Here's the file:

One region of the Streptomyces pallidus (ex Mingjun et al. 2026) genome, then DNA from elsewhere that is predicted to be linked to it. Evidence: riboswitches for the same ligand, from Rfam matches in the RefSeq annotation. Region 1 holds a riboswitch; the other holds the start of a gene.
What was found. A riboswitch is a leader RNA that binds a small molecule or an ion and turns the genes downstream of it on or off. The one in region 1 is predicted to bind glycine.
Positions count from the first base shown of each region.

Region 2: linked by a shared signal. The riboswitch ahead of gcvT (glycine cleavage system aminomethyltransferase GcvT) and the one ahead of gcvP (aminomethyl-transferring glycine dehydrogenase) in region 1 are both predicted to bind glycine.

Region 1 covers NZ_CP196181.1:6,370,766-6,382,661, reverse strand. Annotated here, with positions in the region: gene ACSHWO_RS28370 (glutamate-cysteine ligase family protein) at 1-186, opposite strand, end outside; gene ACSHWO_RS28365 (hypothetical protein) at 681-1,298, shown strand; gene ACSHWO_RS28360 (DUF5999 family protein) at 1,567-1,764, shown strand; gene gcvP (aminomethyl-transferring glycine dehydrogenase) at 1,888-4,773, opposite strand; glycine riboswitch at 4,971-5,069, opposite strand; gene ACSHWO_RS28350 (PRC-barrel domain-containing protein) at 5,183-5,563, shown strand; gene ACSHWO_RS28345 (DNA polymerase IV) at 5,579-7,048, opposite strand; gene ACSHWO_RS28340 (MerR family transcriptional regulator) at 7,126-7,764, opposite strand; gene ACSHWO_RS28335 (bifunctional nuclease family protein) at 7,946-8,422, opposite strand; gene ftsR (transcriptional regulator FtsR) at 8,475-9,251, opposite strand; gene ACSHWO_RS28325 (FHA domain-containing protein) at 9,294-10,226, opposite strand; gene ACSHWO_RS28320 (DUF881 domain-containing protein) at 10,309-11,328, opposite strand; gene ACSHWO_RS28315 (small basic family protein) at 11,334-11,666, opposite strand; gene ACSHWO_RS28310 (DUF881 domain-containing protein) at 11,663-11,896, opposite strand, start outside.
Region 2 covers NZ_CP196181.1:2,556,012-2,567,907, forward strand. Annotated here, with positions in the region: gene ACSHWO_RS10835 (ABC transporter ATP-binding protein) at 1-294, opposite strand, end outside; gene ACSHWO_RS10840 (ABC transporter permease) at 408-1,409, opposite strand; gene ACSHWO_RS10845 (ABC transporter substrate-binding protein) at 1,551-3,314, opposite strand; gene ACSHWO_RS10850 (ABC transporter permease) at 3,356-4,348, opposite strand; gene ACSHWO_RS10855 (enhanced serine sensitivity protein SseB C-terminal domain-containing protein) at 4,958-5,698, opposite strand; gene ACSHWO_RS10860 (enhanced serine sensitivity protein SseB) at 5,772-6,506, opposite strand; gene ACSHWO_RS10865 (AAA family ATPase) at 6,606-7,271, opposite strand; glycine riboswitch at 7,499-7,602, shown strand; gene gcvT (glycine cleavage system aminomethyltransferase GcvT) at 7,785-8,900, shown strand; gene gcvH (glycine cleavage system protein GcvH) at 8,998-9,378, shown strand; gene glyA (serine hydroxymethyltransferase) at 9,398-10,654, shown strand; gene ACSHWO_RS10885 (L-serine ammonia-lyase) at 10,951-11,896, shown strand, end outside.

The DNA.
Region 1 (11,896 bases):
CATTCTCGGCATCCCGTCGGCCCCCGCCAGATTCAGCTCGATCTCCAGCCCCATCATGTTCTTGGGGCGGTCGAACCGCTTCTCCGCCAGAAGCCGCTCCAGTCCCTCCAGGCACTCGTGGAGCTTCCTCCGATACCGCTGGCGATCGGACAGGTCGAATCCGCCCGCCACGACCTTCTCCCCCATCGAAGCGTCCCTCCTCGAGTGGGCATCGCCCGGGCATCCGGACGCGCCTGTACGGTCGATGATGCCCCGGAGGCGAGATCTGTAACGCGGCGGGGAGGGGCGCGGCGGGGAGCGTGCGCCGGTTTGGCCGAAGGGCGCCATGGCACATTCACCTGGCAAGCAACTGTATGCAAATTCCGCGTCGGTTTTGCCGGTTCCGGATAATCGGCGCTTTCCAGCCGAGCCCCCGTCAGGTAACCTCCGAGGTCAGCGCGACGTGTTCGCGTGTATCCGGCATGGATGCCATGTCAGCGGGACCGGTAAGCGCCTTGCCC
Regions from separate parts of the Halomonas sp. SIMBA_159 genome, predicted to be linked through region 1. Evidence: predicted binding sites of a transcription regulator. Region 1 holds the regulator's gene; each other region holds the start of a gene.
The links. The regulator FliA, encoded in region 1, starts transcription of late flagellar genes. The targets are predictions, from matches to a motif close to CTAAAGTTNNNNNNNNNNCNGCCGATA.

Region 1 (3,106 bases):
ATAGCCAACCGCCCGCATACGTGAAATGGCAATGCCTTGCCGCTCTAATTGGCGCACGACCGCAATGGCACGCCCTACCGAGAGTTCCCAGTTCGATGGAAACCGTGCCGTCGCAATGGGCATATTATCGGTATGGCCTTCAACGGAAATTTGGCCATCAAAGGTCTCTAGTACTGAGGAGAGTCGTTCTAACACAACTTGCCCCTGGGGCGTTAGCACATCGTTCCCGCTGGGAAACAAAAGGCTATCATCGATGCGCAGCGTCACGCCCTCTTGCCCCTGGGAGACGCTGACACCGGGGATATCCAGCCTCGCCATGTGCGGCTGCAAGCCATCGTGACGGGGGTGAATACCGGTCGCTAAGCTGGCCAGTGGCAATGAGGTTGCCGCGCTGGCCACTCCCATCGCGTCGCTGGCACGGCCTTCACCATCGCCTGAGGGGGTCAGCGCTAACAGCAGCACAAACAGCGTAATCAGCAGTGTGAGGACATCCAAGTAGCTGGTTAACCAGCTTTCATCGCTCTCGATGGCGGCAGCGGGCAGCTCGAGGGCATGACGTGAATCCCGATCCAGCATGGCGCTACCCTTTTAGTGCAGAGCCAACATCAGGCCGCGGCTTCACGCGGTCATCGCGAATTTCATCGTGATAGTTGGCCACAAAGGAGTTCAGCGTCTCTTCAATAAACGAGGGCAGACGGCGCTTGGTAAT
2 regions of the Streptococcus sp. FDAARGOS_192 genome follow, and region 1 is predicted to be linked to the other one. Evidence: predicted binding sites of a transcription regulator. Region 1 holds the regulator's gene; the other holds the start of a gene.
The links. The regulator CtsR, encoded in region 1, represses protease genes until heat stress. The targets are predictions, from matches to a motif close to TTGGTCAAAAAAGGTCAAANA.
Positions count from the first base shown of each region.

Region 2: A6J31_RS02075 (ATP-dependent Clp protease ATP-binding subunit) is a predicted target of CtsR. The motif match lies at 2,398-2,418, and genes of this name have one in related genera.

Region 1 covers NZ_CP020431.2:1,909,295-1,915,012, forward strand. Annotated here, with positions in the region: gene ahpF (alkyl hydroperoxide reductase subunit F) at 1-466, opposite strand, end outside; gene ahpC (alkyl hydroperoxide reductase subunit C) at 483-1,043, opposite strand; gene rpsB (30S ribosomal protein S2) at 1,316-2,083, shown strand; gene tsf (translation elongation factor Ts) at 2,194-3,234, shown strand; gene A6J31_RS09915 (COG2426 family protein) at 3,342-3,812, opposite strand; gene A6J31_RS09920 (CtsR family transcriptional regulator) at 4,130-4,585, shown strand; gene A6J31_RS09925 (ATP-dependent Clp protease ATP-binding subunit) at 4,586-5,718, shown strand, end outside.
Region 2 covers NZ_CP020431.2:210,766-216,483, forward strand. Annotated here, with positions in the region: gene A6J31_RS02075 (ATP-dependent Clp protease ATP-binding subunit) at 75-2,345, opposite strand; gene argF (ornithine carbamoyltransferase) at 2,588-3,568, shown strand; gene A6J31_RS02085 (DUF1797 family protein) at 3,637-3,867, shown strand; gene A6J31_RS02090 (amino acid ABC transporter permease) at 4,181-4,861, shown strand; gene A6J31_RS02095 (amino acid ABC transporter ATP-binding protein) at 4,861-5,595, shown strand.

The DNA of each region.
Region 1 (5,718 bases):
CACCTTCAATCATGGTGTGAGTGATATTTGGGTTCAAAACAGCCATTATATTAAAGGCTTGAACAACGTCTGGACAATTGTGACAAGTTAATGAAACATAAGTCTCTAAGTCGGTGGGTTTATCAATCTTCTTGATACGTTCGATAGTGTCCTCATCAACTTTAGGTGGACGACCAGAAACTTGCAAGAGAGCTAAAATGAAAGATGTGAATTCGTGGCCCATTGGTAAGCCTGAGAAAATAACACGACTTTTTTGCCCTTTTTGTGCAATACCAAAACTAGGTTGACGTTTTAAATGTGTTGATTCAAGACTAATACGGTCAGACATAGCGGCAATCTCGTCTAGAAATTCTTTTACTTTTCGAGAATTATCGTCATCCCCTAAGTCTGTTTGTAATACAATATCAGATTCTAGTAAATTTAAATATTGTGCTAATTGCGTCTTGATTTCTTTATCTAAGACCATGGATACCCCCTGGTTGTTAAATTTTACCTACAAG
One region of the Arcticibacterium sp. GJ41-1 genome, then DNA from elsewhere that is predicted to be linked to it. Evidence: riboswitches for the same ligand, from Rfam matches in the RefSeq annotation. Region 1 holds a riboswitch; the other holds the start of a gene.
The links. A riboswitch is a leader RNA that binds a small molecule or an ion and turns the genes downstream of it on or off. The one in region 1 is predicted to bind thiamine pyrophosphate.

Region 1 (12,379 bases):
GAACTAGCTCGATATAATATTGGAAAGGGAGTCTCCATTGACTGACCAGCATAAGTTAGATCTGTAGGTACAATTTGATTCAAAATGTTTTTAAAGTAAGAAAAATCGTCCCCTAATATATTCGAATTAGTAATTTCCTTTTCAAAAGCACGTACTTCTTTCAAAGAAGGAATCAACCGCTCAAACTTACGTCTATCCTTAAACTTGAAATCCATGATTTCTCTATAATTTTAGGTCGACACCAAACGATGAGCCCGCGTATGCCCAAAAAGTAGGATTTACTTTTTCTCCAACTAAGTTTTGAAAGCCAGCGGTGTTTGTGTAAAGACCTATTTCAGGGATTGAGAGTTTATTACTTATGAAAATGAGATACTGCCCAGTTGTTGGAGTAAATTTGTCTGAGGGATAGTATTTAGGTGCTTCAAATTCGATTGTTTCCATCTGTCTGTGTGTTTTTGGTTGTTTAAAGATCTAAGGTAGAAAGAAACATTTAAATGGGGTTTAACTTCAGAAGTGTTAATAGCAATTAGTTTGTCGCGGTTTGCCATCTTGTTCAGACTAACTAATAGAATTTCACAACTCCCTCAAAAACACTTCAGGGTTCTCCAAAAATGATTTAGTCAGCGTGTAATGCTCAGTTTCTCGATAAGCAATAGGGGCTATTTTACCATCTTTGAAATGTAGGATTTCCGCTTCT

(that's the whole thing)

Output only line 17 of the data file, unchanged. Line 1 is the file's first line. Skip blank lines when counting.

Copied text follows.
Region 2: A6J31_RS02075 (ATP-dependent Clp protease ATP-binding subunit) is a predicted target of CtsR. The motif match lies at 2,398-2,418, and genes of this name have one in related genera.